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HomeSharePoint/HybridA Quick Guide to Business Process Automation with SharePoint and Microsoft Flow

A Quick Guide to Business Process Automation with SharePoint and Microsoft Flow

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The integration between modern SharePoint and Flow has continued to grow and develop rapidly. There are now several built-in approval flows (as well as a reminder flow) in the SharePoint modern experience that require very little configuration. These flows take just minutes to set up, but the automation of these simple business processes can save hours and hours of time and effort for members of your organization.

For IT Pros that have experience in building SharePoint Designer workflows, it’s surprising that creating business process automation solutions that would have previously taken hours now can be done in minutes. Let’s take a look at them!

Request Sign-Off and Content Approval Flows

In modern SharePoint lists and document libraries, there are two built-in approval flows available to choose from: Request Sign-off and Content Approval. The correct functionality allows you to set only one of these flows to be configured at once. When the Request sign-off flow was first rolled out, there was no way to actually turn it off in a list or library. Luckily, the approvals can now be turned off and on by a person with list management permissions.


Request Sign-off

The Request sign-off flow gives users a way to quickly send a list item or document to an approver of their choice along with a personalized message. SharePoint lists and libraries with the Request sign-off flow configured will have a status column automatically added to the view called Sign-off Status. The status shows as Pending when an item is sent for approval, and then Approved or Rejected based on the decision of the approver.


In order to request sign-off of an item or document, the user will select it from the list or library and then click Request sign-off from the Flow dropdown. This user experience is a lot different than traditional SharePoint Designer approval workflows that were only triggered when an item was added or updated.


Content Approval

The Content Approval flow prevents documents pending approval from being visible to users until it is approved. This is similar to how content approval worked in previous versions of SharePoint. Similar to the Request Sign-off flow, SharePoint lists and libraries with Content Approval configured will have a status column automatically added to the view called Approval Status. The status shows as Pending, and then Approved or Rejected based on the decision of the approver.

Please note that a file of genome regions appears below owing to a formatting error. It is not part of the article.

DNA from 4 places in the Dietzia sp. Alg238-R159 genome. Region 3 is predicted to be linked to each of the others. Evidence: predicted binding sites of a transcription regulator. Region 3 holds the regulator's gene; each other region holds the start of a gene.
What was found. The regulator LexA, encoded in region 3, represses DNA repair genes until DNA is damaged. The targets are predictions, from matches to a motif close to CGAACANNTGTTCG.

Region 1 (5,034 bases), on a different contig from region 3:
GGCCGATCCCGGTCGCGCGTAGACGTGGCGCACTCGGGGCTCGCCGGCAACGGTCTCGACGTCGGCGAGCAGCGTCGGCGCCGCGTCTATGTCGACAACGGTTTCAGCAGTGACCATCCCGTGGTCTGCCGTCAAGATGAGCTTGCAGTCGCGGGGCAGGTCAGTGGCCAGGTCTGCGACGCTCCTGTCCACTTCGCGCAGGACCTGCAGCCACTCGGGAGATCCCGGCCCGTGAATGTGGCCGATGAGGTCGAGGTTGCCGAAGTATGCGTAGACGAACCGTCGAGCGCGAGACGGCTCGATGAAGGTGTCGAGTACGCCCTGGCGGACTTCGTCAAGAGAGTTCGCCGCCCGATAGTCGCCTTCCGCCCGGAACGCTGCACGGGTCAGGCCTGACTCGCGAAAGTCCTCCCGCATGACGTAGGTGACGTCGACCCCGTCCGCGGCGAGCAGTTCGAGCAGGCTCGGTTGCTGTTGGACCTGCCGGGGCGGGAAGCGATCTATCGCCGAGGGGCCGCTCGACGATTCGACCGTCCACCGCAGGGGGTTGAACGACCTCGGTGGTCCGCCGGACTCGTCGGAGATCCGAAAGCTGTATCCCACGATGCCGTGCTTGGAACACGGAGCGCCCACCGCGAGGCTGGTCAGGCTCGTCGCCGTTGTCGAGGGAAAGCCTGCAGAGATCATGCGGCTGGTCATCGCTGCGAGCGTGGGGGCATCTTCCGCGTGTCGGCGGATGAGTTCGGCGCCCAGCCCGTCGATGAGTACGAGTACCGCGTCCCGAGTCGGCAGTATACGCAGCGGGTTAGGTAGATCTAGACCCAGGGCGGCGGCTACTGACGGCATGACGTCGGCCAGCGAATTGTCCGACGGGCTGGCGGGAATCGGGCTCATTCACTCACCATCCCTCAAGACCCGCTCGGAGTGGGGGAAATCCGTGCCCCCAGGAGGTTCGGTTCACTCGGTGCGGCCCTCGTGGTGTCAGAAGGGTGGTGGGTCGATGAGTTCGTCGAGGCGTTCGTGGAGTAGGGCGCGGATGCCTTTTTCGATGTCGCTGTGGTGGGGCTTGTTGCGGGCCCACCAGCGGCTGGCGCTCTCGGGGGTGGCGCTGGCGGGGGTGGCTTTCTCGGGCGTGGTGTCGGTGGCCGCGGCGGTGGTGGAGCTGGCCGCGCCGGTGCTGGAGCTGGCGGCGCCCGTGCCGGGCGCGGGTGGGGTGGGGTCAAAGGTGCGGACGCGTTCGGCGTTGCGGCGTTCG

These flows are still very new and have a few quirks that you should test out in your tenant before using them for a large enterprise solution. If you need to turn off the Request Sign-off flow you’ll need to turn off approvals in the list or library. If you still want to use the Content Approval flow, you’ll have to turn approvals back on and configure Content Approval.

Need help leveraging the automation capabilities of SharePoint and Flow? Check out this article: Click To Tweet

Page Approval Flow

The modern Site Pages library in SharePoint has a built-in page approval flow that can be optionally configured. Once configured, the flow adds a button to pages that will submit them for approval when clicked. One or multiple people can be entered as approvers, but only one will need to approve the page. The page will not publish until it has been approved. The flow also adds a status column to the Pages Library so you can see which pages are approved or rejected.


Set a Reminder

In modern SharePoint, there is also a built-in flow that allows you to set reminders based on any date field you have in the list or library. When you select Set a reminder from the Flow dropdown menu, you then choose which date field you want to set a reminder on. You have the ability to set how many days in advance of that date that you want the reminder to be sent out. This is a simple yet useful feature and was something that used to require much more development effort in classic SharePoint.


The Microsoft Flow integration with SharePoint continues to add valuable ways to save time and automate processes without investing much time or effort into configuration. These features are still quite new, so be on the lookout for changes and updates. As the modern SharePoint experience becomes the norm, more and more organizations will benefit from these built-in flows.

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Melissa Hubbard
Melissa Hubbard
Melissa is an AvePoint blog contributor and currently serves as a Project Manager with Withum Digital.


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